This week we are flying the Nepal National Paragliding Competition. There were lots of formal speeches during the opening ceremony, all in Nepali. It isn’t clear if the competition is a competition or just another way for the paragliding association to extract a tax on foreign pilots who want to fly the main launch.
There are over 140 pilots in the comp and today was practice day. It seems there are 3 elements to the comp: XC ACRO and Spot landings. – I don’t know what ACRO I will do on the M4 but it will be fun.

Today I attempted to fly the Curshon route. (sp?) Lovely glide and ride on the Green Wall ending in a white room visit. I had only one event, a 60%er while entering into a thermal. I hit it straight on and the wing just wouldn’t pressurize. I hung there waiting, waiting, waiting – frozen and time with that bad feeling, then wam-bam-thank you dam hang on.

Went on down the route as Jeff Smith and others who had launched the Green wall joined in on the task. – Flying with vultures was interesting – had one try and scare me. – They dive at you and just as they get there they rotate pointing their talons at you, screech and flap. – and then they are gone. – Real life was just like the video when the Russian was brought down by a similar vulture action.

I landed out as far and deep as you can go on the route. – The hike back was about ½ hour with porters for the bags. – Jeff and I landed together. – hopped on top a jeep for 2-3 river crossings – by the time we got to taxi there were 24 people on top/in/hanging on the jeep made for 6.
All in a day’s flying here in Nepal.

Breakfast with Ritkita and off for another day.

Wednesday, February 22, 2012

sorry about spot - didn't seem to be tracking till eod and then tracked rather than ok

Quick note on plans

Today was a great day of flying - I snagged 4 or 5th in open class A great route and crew to chase around the mountains.

It looks like tomorrow will also be a good day to fly then the day after is looking like the big day. - If all goes well I will begin a solo vol-bivi for katmandu on that day. Seems few have made it all the way - I have the time and energy. I feel great after today and the experience that Matty's crew described about their vol-bivi was very encouraging.

Rock on
More tomorrow.

Tuesday, February 21, 2012

Day What Ever?

What day is today? I have been here long enough that I have lost touch with time. I know it is somewhere around the middle to the end of February and it is the middle of the afternoon but beyond that you would win the bet if I had to guess the day and time. It is a good feeling to be timeless.

The days in the North Lakeside district of Pokhara are quite simple. It is a somewhat upscale and less hectic part of town. Here there are many are more foreigners and tourists. The hotels and guest houses can be found for about 300 npr to 1,000 npr a day, maybe more but my room is quite nice at 300. exchange is 75 npr to the dollar. The room is simple and you don’t have electricity all the time but when it is on the internet is up and works well.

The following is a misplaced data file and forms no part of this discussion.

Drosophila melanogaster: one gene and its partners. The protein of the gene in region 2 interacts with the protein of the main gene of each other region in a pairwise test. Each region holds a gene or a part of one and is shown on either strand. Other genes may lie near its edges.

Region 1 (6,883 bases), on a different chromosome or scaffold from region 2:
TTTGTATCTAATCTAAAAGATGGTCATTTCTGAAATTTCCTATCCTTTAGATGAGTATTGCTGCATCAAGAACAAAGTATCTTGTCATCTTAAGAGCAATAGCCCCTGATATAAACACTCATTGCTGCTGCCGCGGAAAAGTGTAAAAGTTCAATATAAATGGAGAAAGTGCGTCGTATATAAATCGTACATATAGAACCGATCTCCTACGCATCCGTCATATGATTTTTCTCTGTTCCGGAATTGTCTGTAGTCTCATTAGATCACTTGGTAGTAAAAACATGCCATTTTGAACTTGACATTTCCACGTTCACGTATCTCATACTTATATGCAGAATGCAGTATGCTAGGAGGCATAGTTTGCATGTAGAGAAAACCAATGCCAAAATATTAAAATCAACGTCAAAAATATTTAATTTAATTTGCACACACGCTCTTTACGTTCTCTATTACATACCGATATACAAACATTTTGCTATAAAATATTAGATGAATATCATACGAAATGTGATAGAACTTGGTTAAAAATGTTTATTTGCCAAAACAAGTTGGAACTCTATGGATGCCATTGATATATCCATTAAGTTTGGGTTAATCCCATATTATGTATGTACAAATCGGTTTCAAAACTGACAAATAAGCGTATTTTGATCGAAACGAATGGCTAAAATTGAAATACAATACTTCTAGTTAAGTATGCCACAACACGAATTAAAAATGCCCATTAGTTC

The children in the families that have Guest houses learn English from tourists and in school. At my Guest house my friend is Karina who is a sweet 17 year old girl that acts much more like a 14 year old. Very nice, doesn’t like to work too much but keeps the place running while her folks are doing other things. There is also an older and younger brother both of whom are involved in school. Karina said she quit school because she didn’t like it.

The continual sound of hammers, saws and tuk-tuks overwhelm the quiet of the lake side view during the day, though the mornings are quiet lovely. Everywhere in the town building projects are active. The quality of construction is like you might have seen in Mexico 50 years ago. Some brickwork, some cement, some bamboo and wood construction. Almost no power tools except saws and they stop when the electricity stops.

If you have never seen them a tuk-tuk is a small but sturdy diesel engine on two wheels with long handles that come back to the driver. Well a picture might help. – Some tuk-tuks, unmuffled are so loud I can not imagine the drivers have any hearing left.

And the matching Cement Mixer.

I have spent most of the day just lounging around. I spent a couple hours putting together a set of waypoints via Google earth that will be my starting guide for the vol-bivi which I will start in 2 to 4 days. The general plan is to go from Pokhara to Katmandu via paraglider on a tack that will put me over 2-3000m foot hills. Not many have done the route but it is quite doable. We will see.

More later.

Saturday, February 18, 2012

Quick Update

Past three days were spent flying from a site about 30k South of Pokhara. The site is very sweet but the launch road which includes a river forging by jeep is by far the worst site access road in my experiance. - From now on when we find ourselves on a bad road the comment will be "Yea, but it isn't as bad as the road up to Sirkot." Time up the hill 1hr of bone jaring terror. JEEP OR BETTER ONLY